(KANSAS CITY, MO) – Casey Bill Weldon, an influential blues guitarist, singer and composer of the 1930s whose whereabouts remained a mystery for decades, lies in an unmarked grave in Kansas City’s Lincoln Cemetery, not far from the headstone of another Kansas City musical pioneer, Charlie Parker. The Killer Blues Headstone Project, an organization that has placed markers on the graves of two dozen blues legends, has launched a fundraising campaign for a Weldon headstone in partnership with Kansas City-based blues historian Jim O’Neal, whose article in the January 2014 issue of Living Blues finally shed light on Weldon’s confusing biography. Folk Alliance International, which is holding its annual conference in Kansas City Feb. 18-23, has already announced it will be contributing to the fund. Individual donations may be made at killerblues.net.
Weldon, billed as the “Hawaiian Guitar Wizard”, was a pioneer of electric blues and a songwriter whose works, especially the song usually known as “I’m Gonna Move to the Outskirts of Town,” have been recorded by hundreds of artists, ranging from Count Basie, James Brown and B.B. King to Willie Nelson, the Allman Brothers and Mel Torme. But after his brief recording career ended in Chicago in 1938, his path became challenging to trace. Second-hand reports placed him in California and Detroit, but he maintained ties with family in Kansas City, and it was there that he died on Sept. 28, 1972, at the age of 71. Various documents reveal that he had two legal names, William Weldon and Nathan Hammond, and may have used other names as well, while citing various birthplaces, including Plumerville, Arkansas, and Chanute, Kansas. His nickname “Casey Bill” was derived from a reference to K.C. as Casey that was in use in the ’30s. Weldon played a Hawaiian steel guitar, unusual in the blues, and scholars suggest his playing may have influenced the steel guitar tradition in Western swing and country & western. On his final recording session in 1938, he became one of the first blues artists to record with an electric amplifier.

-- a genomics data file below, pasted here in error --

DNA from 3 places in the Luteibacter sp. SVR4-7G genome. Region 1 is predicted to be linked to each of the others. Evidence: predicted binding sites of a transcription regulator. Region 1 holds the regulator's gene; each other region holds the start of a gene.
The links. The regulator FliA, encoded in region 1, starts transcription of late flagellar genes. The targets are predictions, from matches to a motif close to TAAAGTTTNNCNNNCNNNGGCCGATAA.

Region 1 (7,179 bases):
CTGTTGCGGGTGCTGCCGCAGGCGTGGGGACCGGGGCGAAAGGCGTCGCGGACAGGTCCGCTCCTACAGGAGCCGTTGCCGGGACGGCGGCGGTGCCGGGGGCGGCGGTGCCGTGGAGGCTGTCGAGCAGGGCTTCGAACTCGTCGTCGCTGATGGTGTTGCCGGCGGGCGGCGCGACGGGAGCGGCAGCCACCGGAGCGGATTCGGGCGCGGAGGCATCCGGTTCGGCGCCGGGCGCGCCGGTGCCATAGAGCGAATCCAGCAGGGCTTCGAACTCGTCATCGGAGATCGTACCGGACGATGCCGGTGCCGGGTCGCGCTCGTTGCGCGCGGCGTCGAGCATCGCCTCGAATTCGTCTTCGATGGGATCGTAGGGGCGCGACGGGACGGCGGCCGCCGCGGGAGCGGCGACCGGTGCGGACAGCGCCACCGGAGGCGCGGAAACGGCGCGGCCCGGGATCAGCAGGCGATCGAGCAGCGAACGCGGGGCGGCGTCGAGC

Relatives of Weldon contacted by O’Neal knew him only as Nathan Hammond and were unaware that he was a noted musician who had written and recorded classic blues songs that could have been generating royalties for his heirs. O’Neal, who had been seeking information on Weldon since he co-founded Living Blues magazine in 1970, identified the gravesite in 2013 after his research led him to a one-paragraph obituary in Kansas City’s African American newspaper, The Call, the only notice of Weldon’s death published until the Living Blues article appeared.